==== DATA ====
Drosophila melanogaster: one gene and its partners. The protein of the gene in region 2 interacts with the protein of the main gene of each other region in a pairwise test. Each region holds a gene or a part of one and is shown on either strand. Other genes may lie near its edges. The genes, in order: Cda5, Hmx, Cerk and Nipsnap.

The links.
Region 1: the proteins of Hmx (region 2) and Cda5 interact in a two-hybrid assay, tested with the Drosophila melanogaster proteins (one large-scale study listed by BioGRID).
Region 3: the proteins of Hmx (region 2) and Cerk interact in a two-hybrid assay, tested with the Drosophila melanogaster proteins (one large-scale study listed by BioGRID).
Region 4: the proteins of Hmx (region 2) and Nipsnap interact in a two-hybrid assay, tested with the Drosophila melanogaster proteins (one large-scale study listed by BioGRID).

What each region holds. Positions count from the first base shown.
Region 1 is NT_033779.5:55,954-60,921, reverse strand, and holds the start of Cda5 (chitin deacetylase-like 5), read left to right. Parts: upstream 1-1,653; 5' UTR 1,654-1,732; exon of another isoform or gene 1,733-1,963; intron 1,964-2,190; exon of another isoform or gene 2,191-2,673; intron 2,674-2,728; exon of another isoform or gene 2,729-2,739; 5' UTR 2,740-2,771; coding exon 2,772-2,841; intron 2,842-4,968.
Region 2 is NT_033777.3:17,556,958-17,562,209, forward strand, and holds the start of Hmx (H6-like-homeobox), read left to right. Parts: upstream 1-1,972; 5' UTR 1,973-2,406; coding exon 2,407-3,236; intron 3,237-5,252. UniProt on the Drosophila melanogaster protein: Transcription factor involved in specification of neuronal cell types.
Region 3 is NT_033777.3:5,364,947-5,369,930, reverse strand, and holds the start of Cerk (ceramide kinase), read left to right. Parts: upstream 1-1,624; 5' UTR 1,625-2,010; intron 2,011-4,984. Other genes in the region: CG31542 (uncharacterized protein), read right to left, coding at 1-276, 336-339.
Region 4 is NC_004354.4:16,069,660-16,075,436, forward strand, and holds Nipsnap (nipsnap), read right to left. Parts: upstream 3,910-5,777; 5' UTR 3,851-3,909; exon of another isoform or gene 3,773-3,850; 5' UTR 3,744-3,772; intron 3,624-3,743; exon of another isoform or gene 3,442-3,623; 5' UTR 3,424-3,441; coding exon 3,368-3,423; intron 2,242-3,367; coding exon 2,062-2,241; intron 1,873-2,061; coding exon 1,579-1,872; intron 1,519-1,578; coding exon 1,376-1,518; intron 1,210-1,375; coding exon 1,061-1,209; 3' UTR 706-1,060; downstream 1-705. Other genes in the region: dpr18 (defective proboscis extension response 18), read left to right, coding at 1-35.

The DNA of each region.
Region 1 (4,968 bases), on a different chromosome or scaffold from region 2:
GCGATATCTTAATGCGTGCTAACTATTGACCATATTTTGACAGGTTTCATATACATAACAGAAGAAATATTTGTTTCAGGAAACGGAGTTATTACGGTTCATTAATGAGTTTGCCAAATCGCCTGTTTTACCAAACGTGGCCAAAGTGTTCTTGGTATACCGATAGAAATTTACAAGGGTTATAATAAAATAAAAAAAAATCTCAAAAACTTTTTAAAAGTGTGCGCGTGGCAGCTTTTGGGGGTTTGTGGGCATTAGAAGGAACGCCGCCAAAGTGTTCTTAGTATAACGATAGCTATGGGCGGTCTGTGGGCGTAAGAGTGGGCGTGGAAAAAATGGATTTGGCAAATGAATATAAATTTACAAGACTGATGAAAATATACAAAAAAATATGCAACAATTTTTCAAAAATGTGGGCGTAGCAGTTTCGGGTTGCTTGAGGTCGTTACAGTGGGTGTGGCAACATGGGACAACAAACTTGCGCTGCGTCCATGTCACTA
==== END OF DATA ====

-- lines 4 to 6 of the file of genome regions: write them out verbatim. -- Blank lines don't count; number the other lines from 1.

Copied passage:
Region 3: the proteins of Hmx (region 2) and Cerk interact in a two-hybrid assay, tested with the Drosophila melanogaster proteins (one large-scale study listed by BioGRID).
Region 4: the proteins of Hmx (region 2) and Nipsnap interact in a two-hybrid assay, tested with the Drosophila melanogaster proteins (one large-scale study listed by BioGRID).

What each region holds. Positions count from the first base shown.